India’s National Pharmaceutical Pricing Authority (NPPA) has issued new regulations on drugs not currently under the mandatory price control list. These drugs are referred to as “non-scheduled formulations” and are currently sold freely. Companies will be short-listed for price control if they increase the price of non-scheduled formulations by more than 10% in one year and the drug’s annual turnover exceeds 10 million rupees (US $233,000).
However, companies affected by this potential price control will only be those whose product has 20% of the market share or is one of the top 3 products in its category. Manufacturers will be asked to provide reasons for price increases and will be directed to bring down prices if the price hikes are judged to be unreasonable.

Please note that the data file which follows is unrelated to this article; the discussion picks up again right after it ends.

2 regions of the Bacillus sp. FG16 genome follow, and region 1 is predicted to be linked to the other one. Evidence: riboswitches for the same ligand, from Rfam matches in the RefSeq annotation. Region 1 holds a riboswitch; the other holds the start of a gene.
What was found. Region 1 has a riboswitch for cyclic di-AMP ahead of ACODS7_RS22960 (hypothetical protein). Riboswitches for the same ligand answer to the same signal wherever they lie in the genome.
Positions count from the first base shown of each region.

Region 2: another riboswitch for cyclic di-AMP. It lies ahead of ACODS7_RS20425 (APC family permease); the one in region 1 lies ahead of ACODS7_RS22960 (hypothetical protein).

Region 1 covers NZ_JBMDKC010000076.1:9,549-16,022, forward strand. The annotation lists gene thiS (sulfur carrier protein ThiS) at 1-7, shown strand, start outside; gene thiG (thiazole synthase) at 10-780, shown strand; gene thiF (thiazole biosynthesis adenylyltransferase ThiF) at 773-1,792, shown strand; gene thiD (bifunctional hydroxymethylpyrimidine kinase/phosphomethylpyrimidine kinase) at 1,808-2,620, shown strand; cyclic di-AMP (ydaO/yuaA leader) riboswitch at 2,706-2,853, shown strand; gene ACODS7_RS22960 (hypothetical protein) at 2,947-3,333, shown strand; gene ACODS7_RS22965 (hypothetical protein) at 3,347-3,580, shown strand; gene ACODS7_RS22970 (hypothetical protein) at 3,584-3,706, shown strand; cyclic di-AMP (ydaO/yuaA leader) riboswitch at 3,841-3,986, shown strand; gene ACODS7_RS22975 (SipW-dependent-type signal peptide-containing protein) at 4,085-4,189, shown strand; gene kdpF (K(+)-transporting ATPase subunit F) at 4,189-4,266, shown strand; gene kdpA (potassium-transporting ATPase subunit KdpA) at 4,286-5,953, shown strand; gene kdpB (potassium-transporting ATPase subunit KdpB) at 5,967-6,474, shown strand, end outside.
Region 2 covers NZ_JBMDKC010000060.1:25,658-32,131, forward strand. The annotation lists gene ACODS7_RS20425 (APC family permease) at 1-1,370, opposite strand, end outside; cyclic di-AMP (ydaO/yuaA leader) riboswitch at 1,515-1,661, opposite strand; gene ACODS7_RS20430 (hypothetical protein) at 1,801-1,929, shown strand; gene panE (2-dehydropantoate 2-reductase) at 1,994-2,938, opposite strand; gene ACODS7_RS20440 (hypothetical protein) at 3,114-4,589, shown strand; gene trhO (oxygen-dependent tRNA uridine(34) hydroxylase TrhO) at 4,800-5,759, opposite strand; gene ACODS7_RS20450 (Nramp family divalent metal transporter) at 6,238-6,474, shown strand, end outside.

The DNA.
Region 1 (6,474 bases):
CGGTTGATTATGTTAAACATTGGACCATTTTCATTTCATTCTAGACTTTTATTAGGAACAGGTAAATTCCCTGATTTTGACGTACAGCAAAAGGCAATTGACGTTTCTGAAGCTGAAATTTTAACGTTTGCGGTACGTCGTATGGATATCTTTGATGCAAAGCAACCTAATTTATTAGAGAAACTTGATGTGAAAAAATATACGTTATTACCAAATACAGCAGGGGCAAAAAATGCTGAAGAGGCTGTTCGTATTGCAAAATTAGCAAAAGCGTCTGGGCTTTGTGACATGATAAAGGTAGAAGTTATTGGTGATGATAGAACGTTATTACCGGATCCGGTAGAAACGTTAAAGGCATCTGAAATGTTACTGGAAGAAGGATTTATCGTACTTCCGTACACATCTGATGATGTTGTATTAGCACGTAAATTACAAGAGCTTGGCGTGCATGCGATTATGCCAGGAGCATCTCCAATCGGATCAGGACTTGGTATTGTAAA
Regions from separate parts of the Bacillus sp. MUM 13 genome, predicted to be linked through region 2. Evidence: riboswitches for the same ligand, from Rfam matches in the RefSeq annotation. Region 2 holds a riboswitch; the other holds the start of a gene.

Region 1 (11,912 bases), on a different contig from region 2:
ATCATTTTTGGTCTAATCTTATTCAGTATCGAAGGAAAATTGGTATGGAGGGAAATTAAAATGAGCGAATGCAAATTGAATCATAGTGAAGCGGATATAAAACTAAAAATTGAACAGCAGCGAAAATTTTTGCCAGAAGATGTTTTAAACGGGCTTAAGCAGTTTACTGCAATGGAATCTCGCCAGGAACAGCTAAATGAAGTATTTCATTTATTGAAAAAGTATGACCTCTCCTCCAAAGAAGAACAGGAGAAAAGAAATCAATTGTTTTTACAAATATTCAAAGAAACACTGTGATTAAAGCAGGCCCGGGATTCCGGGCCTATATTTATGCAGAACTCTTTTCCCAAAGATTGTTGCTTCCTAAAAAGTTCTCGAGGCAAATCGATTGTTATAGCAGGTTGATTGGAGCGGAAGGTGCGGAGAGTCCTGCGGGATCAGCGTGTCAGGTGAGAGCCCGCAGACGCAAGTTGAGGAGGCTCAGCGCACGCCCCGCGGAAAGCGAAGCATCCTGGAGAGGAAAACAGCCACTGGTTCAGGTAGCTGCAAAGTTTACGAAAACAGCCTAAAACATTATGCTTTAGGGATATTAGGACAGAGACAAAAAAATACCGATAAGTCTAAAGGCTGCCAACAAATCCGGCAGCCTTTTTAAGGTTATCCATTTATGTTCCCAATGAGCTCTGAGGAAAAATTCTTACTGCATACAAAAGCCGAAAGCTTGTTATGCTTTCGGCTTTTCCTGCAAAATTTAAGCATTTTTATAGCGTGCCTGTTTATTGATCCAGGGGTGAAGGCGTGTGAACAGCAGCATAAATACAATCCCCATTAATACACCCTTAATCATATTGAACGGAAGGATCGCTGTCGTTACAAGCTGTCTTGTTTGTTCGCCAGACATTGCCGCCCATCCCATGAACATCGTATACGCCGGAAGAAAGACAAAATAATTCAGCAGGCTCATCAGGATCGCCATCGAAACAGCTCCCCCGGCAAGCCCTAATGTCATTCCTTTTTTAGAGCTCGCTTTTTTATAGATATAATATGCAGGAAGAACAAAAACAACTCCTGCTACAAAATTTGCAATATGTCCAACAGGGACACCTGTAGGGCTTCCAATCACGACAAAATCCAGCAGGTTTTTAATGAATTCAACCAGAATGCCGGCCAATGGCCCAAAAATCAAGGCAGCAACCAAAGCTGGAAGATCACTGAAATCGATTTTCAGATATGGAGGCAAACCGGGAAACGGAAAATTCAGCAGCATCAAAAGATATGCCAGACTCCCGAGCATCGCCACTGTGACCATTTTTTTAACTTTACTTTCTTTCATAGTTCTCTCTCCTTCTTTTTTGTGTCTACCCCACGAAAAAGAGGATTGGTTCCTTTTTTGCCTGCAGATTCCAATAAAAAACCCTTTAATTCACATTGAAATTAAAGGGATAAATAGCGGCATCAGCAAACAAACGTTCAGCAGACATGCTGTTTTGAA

Currently, there is regulated price control on 74 active ingredients and their formulations. There have been various proposals to increase this list. The Ministry of Chemicals and Petrochemicals suggested controlling the prices of 354 drugs based on a Supreme Court order to make essential medicines affordable. However, there has been considerable debate as to whether price controls equate with affordability. As of now, there has been a draft of the new pricing policy for years but approval on this regulation has been delayed.
The government is also debating price controls for patented drugs. A recent panel meeting discussed possibilities of denying marketing rights to patented drugs whose prices have not been negotiated. Multinational companies have lobbied against any restrictions on pricing of patented drugs. A report on the government’s decision is expected to be released by the end of April 2007.